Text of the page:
You Still Don’t Really Get It, Do You? (My Women’s Day Post)

The famous image was used to promote feminism in the 1980s but was originally drawn to be used as WWII propaganda.
The famous image was used to promote feminism in the 1980s but was originally drawn to be used as WWII propaganda.

I watched an episode of Oprah Winfrey once about dolphin conservation; she said saving dolphins was important because dolphins had been known to rescue humans. It made me so angry, and was another brick in the wall of my long drawn-out hatred of the woman. I couldn’t understand how she didn’t see how blatantly wrong and ignorant she was being. How could she not get that dolphins needed to be saved simply because they had a right to exist, needed to exist? That we had to help save them because it was us, we, who decided to come along and start killing them?

I opened today’s Times of India to find their huge Women’s Day spread. Its focus is on women’s safety in India; in public transport, in the workplace, in the home. Has India lived up to the aspirations of its women, this article asks. Quite thoroughly, through surveys and opinion polls, it tries to find out how safe women feel in India, and what they suggest be implemented to increase their well-being and safety.

I can’t quite put my finger on it, but it irks me that India’s mainstream press thinks this is an appropriate investigation to make on Women’s Day. Is it that I’m so tired of ‘women’s safety’ monopolizing all conversation we have about women in our part of the world? I can’t help but feel like Times of India, just like almost everyone else, has totally missed the point. But this is the reality; we are not capable of simply celebrating women.

Immediately to the right of this spread is an article penned especially for the paper by John Kerry, US Secretary of State. In this he talks about courageous women across the world, and says,  ‘…it is so vital that the United States continues to work with governments, organizations and individuals around the world to protect and advance the rights of women and girls. After all, just like in our own country, the world’s most pressing economic, social and political problems simply cannot be solved without the full participation of women.’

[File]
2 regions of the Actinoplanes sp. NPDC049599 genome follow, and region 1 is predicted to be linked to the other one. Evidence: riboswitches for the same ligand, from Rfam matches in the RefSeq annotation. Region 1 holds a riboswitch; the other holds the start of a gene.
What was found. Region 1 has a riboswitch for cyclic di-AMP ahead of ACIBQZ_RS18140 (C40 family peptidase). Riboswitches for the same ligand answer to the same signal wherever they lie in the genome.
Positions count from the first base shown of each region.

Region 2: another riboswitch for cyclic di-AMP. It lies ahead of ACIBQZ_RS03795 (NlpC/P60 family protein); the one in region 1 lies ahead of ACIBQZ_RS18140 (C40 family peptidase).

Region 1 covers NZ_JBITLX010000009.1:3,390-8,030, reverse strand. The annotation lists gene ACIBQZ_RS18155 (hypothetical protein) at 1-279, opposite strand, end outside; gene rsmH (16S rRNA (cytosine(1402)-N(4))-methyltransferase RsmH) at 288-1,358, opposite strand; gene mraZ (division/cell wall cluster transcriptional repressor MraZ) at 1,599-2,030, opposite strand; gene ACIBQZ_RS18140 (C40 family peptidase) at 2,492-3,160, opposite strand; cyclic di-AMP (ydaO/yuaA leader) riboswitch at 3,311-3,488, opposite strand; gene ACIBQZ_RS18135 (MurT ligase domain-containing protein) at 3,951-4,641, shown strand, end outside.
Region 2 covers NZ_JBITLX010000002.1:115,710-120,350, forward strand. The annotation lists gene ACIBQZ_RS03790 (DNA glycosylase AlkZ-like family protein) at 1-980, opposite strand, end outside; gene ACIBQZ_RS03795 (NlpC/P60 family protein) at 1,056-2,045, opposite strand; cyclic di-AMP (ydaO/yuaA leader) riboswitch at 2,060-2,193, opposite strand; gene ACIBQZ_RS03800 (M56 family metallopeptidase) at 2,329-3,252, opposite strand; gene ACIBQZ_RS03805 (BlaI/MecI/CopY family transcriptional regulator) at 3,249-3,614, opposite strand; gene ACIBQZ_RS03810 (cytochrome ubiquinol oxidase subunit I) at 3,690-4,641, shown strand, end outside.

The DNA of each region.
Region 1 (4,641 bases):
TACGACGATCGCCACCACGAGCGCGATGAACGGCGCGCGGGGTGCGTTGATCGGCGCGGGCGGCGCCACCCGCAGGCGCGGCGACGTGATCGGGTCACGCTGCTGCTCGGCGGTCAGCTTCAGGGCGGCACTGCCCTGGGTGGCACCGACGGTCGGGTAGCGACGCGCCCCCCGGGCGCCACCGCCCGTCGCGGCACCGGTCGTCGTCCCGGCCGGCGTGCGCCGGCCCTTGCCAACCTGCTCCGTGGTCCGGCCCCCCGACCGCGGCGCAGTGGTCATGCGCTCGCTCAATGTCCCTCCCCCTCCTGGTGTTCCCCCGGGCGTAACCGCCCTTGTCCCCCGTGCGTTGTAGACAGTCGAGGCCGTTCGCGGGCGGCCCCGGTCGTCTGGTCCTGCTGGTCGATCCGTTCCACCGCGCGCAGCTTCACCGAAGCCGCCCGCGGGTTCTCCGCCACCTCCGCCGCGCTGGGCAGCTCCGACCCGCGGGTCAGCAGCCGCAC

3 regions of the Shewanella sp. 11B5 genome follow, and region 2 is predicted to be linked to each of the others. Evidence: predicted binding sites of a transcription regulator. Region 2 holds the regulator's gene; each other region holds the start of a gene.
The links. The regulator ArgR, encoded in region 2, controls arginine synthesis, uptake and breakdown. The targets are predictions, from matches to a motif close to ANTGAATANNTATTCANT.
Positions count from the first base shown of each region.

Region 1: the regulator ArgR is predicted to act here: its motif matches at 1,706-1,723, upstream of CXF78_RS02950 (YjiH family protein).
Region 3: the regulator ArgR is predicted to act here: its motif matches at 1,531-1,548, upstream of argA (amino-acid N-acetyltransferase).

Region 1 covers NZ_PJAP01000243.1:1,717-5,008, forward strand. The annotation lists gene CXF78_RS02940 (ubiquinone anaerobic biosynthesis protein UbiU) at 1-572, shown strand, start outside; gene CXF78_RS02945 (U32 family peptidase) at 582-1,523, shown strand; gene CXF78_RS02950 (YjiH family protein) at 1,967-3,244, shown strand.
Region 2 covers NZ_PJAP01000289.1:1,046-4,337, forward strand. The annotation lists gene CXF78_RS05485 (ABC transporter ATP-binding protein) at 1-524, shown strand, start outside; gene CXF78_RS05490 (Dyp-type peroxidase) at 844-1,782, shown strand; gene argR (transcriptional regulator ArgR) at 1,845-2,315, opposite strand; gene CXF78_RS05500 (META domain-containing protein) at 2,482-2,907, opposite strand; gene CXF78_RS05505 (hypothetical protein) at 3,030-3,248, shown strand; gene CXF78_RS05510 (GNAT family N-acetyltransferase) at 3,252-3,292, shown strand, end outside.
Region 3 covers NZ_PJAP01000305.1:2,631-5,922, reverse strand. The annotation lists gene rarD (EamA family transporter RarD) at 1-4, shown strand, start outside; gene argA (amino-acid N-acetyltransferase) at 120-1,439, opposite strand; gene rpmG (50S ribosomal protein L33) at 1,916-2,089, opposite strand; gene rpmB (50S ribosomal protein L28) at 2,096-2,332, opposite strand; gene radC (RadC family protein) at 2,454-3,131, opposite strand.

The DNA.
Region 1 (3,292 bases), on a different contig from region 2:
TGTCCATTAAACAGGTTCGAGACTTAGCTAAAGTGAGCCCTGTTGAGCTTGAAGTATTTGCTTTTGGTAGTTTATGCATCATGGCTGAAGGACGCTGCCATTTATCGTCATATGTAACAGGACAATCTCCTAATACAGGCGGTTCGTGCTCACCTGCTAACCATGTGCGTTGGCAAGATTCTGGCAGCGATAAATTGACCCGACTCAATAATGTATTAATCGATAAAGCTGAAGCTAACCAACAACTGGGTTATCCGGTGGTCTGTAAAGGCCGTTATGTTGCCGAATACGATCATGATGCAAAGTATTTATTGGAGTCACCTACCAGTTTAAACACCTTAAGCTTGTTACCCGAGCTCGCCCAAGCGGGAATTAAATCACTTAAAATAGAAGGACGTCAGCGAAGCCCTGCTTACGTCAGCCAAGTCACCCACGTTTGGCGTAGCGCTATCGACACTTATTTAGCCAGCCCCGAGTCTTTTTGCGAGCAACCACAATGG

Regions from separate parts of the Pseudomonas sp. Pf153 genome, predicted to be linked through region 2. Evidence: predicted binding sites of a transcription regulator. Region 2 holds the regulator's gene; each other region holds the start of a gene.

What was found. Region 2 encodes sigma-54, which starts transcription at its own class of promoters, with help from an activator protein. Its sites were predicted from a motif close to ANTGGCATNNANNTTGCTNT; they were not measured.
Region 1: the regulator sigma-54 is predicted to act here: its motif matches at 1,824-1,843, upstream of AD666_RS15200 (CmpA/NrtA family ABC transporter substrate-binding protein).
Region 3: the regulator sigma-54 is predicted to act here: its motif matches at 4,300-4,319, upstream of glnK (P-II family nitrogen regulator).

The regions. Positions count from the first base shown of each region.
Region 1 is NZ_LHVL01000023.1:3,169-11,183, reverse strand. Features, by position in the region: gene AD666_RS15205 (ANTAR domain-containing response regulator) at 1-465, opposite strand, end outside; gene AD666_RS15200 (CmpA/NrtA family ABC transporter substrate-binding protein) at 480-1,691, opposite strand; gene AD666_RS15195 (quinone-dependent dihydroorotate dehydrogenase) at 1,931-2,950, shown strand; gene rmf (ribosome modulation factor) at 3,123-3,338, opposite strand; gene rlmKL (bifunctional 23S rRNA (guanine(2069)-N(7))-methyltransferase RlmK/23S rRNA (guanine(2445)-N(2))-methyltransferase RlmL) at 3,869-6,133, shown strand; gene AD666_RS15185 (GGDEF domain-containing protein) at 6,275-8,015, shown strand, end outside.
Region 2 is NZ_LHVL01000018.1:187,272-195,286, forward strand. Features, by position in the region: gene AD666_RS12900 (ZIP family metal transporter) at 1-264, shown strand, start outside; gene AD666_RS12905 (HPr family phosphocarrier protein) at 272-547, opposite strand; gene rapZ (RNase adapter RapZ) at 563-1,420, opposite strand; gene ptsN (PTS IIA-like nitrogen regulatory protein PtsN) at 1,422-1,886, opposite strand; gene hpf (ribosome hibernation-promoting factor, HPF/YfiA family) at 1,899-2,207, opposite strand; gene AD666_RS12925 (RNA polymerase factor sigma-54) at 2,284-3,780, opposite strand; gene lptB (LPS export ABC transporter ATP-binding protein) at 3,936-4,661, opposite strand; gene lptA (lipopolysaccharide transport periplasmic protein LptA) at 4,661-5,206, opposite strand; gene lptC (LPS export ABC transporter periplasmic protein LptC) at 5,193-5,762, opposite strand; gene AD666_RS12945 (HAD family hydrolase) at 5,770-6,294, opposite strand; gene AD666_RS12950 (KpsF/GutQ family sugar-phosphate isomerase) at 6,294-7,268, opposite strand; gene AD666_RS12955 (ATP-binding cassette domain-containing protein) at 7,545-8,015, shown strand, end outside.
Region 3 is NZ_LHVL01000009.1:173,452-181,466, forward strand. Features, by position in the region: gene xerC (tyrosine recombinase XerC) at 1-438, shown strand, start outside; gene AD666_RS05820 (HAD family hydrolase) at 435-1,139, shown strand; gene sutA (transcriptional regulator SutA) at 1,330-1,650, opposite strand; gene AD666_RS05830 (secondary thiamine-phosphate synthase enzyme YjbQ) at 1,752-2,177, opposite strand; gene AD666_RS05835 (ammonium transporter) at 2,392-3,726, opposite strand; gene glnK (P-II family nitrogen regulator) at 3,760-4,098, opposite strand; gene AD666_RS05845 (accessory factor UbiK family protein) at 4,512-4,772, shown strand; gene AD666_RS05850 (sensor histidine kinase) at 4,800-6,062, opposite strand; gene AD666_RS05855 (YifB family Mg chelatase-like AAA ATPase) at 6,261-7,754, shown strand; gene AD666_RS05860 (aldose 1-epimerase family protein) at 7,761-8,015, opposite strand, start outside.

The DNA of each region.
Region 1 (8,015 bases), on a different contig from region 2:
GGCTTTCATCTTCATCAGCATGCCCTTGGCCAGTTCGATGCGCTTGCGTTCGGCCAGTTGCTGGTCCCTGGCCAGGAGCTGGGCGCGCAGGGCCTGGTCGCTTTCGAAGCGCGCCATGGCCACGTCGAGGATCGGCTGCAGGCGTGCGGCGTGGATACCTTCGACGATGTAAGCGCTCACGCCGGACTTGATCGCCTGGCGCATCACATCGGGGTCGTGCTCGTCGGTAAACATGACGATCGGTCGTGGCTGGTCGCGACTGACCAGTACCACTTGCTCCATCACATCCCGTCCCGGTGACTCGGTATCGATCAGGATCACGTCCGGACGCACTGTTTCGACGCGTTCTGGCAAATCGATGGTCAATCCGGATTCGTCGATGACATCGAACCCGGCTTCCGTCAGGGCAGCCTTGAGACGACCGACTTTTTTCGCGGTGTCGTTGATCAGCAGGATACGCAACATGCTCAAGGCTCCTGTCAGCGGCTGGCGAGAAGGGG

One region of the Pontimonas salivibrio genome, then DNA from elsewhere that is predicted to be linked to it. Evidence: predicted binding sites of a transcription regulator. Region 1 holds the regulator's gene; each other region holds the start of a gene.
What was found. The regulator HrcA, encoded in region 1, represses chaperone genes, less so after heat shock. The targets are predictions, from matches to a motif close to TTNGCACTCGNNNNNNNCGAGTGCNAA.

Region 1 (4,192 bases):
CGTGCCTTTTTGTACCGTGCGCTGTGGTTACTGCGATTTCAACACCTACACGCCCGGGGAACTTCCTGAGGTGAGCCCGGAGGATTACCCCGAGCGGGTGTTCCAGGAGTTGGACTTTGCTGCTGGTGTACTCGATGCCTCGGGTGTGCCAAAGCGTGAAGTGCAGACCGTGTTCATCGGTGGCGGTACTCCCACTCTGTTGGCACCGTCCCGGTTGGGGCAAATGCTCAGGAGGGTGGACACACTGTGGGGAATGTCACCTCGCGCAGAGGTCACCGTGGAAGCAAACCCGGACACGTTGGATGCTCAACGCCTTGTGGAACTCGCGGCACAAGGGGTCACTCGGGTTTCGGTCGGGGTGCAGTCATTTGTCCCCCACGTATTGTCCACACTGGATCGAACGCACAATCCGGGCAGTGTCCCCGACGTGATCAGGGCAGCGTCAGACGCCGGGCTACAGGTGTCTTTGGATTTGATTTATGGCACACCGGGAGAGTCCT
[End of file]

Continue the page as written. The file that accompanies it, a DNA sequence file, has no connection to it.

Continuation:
A few other articles in the paper point out why it’s important to protect women: because they daughters, mothers, wives. Yet some other celebrate women excelling in fields that are considered typically  ‘male’, bravo, we are surprised.

Effectively, women are celebrated a) because they have been victimised for so long and we feel bad, or b) because they are mothers/wives/daughters, or c) because they are crucial to solving the world’s larger problems (no shit) or d) because we’ve just realized they are actually every bit as useful as men.

We turn our women into heroes after we have made victims of them; we celebrate them after we have beaten them down. We cannot ever just amaze at their complexity before they are forced to excel, marvel at their strength before they are forced to be courageous in the face of heinous violence. We cannot ever fight for their rights just because we will not accept a world in which they do not have every right they are entitled to; just because. We did not ever fight for their rights before a fight was needed.

And here we are, many of us believing the battle already won. How foolish to think that, now, when you look around on International Women’s Day 2013 and you see how many people really just don’t get it. Of course we’re talking of thousands of years, generations upon generations of patriarchal structures; economic, legal, national and international structures that simply don’t accept that women are human beings of the same descent as men. I suppose it takes longer than a few hundred years to erase the impact that those structures have had on our psyches and way of life.

So, to the new-age argument that Women’s Day, like Women’s Rights, may no longer be a necessity, I say think again. You’d be surprised at how few people, even in this day and age, actually get it.

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